Notes

Dreiser draws a clear line of influence from the media to Clyde's plan to murder Roberta.


CHAPTER FORTY-THREE

Summary

Clyde finds it difficult to not think of the tragic deaths he read about in the paper but nevertheless resists the idea that he could murder Roberta in a similar manner. Since he does not write to Roberta, he stays in touch with her through brief phone calls, telling her he's busy with work and saving up enough to fetch her when the time comes. Meanwhile, he writes to tell Sondra he will see her in the near future. On the eighteenth, as the weekend guest of the Cranstons, Clyde goes to Twelfth Lake where he meets up with Sondra. Clyde is impressed by the sheer range of activities scheduled for the group, including tennis and horseback riding. While Sondra pretends in front of others - especially her parents - that she had not known Clyde would be at the lake this weekend, in private she coos with affectionate baby talk for him. Clyde's emotions sweep in two directions, elated at his current surroundings in Twelfth Lake, then filled with dread at the secret waiting for him in Biltz. On a horseback ride to Inspiration Point, Sondra tells Clyde how her mother suspects that she had a hand in Clyde's presence at the Lake this weekend, but that she's determined to stick with Clyde, even running away with him in the fall if her parents don't relent. Knowing what the summer holds for himself and Roberta, he asks Sondra if they can't run away right now, but Sondra resists. He tries to explain his urgency by saying he feels so strongly for her, which further endears him to Sondra. Nevertheless, Sondra insists they enjoy their summer on the lake and wait for the fall to make the next step towards commitment. Clyde wonders how he can get to that time without Roberta upsetting these plans.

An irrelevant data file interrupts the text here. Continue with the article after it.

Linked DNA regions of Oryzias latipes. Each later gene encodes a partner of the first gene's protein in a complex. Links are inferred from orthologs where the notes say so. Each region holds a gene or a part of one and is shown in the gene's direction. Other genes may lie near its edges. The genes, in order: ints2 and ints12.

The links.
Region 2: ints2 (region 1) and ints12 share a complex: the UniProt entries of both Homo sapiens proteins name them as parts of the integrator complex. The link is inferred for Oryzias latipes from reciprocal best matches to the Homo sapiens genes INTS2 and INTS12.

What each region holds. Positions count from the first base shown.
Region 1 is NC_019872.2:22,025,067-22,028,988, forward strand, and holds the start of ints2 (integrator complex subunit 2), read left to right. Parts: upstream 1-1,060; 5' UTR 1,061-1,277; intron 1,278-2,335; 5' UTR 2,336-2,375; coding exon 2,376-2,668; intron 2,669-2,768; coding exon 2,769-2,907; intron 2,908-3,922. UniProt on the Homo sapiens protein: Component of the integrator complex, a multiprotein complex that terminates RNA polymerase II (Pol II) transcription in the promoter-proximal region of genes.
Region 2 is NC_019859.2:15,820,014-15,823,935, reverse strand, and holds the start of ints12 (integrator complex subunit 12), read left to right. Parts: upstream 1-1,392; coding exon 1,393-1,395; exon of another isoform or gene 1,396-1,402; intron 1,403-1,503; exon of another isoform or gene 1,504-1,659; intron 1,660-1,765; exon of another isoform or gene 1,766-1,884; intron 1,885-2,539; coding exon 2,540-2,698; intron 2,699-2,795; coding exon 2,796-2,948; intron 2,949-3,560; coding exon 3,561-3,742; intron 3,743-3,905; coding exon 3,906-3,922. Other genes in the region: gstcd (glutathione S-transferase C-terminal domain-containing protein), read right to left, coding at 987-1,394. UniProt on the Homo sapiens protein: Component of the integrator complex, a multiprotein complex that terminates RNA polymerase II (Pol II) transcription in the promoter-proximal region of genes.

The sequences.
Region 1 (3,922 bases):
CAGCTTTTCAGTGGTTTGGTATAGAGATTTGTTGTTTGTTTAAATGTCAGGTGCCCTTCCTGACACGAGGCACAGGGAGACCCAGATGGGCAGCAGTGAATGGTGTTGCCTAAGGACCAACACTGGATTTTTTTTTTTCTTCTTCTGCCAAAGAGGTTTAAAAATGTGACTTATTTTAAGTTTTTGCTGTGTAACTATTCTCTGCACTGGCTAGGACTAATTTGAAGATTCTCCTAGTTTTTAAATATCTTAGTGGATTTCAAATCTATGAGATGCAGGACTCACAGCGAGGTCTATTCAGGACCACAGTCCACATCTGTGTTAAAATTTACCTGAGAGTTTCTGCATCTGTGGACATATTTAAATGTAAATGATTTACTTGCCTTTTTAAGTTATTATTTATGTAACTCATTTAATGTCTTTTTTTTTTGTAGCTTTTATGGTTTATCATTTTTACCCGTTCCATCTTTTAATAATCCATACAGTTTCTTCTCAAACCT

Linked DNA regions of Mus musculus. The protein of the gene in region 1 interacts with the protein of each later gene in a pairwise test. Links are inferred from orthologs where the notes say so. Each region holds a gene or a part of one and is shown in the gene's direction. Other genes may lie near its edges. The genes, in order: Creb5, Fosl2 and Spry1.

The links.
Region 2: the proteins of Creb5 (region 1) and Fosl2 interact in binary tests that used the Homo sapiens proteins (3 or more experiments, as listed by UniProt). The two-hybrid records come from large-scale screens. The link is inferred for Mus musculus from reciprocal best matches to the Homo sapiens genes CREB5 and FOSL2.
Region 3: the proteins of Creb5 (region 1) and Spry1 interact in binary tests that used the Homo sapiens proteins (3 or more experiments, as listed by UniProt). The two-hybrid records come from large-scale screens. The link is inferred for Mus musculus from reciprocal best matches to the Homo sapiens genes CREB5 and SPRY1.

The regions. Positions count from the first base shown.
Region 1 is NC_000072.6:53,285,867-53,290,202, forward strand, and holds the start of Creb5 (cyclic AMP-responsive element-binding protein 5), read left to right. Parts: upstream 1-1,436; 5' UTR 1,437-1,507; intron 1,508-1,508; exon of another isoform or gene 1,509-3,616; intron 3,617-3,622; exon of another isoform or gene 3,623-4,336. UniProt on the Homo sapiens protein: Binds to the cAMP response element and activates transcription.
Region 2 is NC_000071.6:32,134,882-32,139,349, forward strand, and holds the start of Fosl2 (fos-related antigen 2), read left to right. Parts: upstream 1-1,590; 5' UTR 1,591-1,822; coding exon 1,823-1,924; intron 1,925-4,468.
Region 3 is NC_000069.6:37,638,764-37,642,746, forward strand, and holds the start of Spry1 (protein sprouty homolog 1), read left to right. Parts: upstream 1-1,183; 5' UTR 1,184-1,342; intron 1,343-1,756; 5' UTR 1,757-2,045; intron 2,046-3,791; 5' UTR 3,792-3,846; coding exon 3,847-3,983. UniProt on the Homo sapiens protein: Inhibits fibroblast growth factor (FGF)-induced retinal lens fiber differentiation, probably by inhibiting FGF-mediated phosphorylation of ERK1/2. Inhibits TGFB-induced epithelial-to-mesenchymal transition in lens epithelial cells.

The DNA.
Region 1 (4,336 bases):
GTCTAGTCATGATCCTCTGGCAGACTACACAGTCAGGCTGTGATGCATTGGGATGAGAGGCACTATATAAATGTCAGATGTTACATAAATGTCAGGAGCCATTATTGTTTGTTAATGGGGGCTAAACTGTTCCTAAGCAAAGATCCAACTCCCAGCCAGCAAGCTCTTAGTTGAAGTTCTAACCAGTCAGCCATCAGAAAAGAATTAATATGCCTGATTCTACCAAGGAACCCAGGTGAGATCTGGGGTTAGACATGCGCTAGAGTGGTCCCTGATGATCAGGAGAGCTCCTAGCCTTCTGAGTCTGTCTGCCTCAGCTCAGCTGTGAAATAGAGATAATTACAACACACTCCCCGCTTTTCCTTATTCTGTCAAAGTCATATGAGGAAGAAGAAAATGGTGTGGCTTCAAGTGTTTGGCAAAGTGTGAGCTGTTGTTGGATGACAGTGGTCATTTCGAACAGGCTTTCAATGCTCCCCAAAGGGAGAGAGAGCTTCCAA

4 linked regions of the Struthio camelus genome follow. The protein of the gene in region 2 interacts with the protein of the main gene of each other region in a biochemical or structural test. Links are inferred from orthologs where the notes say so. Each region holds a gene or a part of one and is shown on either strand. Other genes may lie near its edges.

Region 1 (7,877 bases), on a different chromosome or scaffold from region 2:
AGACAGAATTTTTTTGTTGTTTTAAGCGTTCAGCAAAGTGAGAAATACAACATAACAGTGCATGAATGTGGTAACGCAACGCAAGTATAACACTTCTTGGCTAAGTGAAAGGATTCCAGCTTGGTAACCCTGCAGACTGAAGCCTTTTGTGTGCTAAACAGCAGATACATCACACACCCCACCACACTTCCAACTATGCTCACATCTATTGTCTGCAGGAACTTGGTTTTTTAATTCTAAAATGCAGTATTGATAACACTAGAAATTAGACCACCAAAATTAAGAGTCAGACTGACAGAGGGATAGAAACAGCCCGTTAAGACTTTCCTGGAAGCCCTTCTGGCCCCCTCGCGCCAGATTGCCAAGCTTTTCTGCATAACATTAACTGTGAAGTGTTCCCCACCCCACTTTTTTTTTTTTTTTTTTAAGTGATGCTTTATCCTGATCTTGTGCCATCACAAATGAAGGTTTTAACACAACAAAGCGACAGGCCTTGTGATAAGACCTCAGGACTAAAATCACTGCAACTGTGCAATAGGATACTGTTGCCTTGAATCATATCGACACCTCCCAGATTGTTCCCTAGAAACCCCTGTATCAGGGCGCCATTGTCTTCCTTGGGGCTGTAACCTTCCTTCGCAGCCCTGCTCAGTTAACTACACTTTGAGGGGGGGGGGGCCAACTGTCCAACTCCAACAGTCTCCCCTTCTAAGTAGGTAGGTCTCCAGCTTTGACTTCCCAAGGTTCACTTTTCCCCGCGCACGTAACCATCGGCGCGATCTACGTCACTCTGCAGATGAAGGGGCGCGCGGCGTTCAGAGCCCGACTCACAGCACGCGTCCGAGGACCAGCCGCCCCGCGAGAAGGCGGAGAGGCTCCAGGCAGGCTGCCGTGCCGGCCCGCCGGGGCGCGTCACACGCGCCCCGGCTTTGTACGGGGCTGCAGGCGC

Notes

Ironically, Clyde believes the lack of letter-writing on his part better assures his anonymity, when it provides the opposite: Roberta ends up having witnesses to her phone conversations, since she must use the neighbor's phone to speak with Clyde.